An unusual July sitting of the Ontario Legislature

By MPP Toby Barrett
I do swear that I will be faithful and bear true allegiance to Her Majesty, Queen Elizabeth the Second. So help me God.”
The wording of the Oath of Allegiance has not changed since 1792, except for the name of the Monarch, and reinforces the province’s official motto: “Loyal she began, loyal she remains.”
This past July 2nd, his Honour Lieutenant Governor David Onley, presided over the swearing-in of duly-elected members of Ontario’s 41st Parliament.
This was my sixth ceremony as I commence my sixth term – in this case as a member of Her Majesty’s Loyal Opposition in a majority government of 58 Liberal seats, 28 Progressive Conservatives and 21 New Democrats.
The ceremony concluded with a special touch as Canadian astronaut Chris Hadfield led all assembled in the singing of O’Canada.
Our first day back culminated in the re-election of Brant MPP Dave Levac as Speaker of the House during a drawn-out five-horse race. As Speaker, Levac will chair meetings in the Legislative Chamber, maintain order, and ensure the rules are followed. The Speaker may only vote to break a tie and must remain neutral at all other times.
The opening of a session of Parliament, this year held July 3, is a significant event in the parliamentary calendar — notable for its ceremony, which reflects centuries of constitutional evolution and the unique traditions of the legislature.  As a former gunner, I was disappointed a decision was made to not have a volley from the howitzers, at the ready just north of the parliament building.
Before the Assembly can transact any business, the Lieutenant Governor must, by constitutional convention, announce the reasons for this meeting of Parliament by reading the Speech from the Throne. This speech outlines the government’s legislative agenda for the upcoming session.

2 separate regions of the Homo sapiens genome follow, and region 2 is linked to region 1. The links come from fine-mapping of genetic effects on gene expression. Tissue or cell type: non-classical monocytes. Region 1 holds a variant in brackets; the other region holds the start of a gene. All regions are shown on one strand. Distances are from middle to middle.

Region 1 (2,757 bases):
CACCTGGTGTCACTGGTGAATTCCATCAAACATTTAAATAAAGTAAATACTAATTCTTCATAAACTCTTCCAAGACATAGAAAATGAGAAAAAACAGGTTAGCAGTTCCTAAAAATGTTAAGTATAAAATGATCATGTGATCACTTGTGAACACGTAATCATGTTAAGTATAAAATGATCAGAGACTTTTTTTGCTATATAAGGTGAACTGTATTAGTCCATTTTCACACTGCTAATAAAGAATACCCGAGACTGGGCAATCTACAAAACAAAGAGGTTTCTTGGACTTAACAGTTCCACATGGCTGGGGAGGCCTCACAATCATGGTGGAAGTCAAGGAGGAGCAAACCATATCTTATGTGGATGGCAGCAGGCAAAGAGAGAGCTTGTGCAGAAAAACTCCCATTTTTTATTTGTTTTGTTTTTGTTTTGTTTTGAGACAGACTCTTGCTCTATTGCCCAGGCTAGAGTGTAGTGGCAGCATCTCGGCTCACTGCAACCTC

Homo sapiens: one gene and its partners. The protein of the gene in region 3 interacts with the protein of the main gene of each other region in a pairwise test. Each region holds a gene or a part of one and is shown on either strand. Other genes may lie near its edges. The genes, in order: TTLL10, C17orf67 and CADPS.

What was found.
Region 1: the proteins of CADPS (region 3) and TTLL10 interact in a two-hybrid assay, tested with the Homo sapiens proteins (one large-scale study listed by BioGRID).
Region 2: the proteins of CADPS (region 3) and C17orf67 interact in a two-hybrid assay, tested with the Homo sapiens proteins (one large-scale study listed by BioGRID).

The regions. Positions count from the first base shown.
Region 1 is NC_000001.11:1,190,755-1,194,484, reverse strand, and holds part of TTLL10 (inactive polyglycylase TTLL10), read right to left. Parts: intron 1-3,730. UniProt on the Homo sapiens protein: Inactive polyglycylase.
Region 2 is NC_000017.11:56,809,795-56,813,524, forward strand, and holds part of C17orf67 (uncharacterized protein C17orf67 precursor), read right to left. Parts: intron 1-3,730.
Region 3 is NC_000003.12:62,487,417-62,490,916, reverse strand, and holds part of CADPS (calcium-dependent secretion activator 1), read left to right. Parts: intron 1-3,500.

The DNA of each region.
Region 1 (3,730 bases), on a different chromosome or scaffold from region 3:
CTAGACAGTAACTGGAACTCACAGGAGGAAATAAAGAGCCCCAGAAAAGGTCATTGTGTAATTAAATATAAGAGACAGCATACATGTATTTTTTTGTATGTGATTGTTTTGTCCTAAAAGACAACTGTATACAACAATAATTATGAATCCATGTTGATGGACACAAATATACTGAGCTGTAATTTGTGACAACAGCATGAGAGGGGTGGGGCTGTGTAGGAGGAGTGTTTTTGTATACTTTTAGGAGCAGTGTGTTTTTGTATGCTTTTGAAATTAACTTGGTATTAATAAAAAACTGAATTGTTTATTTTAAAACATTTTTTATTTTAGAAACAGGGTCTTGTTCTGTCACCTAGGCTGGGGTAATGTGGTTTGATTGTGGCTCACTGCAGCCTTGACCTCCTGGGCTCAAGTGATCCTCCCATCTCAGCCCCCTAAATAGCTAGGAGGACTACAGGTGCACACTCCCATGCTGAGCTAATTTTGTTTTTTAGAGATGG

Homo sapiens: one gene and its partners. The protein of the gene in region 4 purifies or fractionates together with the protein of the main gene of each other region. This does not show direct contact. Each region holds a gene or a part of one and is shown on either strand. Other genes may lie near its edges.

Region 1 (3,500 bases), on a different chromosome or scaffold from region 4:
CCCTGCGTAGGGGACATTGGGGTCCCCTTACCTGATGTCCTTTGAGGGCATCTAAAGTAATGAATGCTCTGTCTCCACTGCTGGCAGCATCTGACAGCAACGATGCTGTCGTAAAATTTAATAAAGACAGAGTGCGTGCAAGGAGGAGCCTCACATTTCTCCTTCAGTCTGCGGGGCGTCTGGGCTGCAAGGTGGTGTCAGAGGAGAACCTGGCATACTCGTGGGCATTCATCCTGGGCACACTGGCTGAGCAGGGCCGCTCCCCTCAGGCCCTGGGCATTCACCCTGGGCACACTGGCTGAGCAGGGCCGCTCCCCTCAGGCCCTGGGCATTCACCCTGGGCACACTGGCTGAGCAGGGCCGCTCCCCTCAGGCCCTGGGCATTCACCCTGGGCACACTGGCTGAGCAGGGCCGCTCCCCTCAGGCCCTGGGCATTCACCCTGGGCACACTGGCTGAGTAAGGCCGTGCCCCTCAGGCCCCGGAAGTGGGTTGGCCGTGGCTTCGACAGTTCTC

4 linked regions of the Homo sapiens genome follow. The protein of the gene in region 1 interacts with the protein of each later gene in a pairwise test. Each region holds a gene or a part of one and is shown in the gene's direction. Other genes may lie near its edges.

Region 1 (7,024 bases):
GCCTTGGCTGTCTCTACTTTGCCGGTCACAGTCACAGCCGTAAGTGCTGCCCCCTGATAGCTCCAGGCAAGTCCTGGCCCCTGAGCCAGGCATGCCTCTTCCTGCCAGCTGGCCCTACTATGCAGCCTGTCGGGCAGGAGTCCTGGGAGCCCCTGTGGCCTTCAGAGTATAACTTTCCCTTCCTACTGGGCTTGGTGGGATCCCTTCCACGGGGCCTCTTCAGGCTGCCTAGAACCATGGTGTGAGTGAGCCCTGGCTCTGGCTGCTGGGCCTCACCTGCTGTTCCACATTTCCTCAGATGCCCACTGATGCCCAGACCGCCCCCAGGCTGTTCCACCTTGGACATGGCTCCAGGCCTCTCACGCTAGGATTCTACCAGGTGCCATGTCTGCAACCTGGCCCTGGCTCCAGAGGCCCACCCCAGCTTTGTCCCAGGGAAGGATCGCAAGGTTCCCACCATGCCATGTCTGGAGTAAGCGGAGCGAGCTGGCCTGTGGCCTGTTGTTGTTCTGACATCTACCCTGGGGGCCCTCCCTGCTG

Following the Throne Speech, the Lieutenant Governor departs the chamber and the Assembly determines which business it will debate. It is customary for the House to first assert its independence to consider matters not mentioned in the speech with the introduction of Bill 1 – An Ancient Parliamentary Right.
The ensuing debate of the Throne Speech enables members to discuss the government’s legislative and policy plans, and provides an opportunity for the Assembly to formally reply to the speech. In addition to debating the Speech, the remainder of July will be taken up with budget debate.
This commencement of this 41st parliament also wraps up the duties of Ontario’s 28th Lieutenant Governor. David Onley’s seven-year term was especially marked by his successful initiatives on behalf of those who have disabilities.
With the advent of the new session, Ms. Elizabeth Dowdeswell, who is now properly referred to as Lieutenant Governor-designate, will take on the role. Ms. Dowdeswell is currently the president and CEO of the Council of Canadian Academies and is also a management consultant. She was the founding President and CEO of the Nuclear Waste Management Organization. She was the Under Secretary General of the United Nations, Executive Director of the United Nations Environment Programme, and Executive Director of UN-Habitat. As Assistant Deputy Minister at Environment Canada, she was responsible for the Atmospheric Environment Service, including negotiating the Framework Convention on Climate Change.

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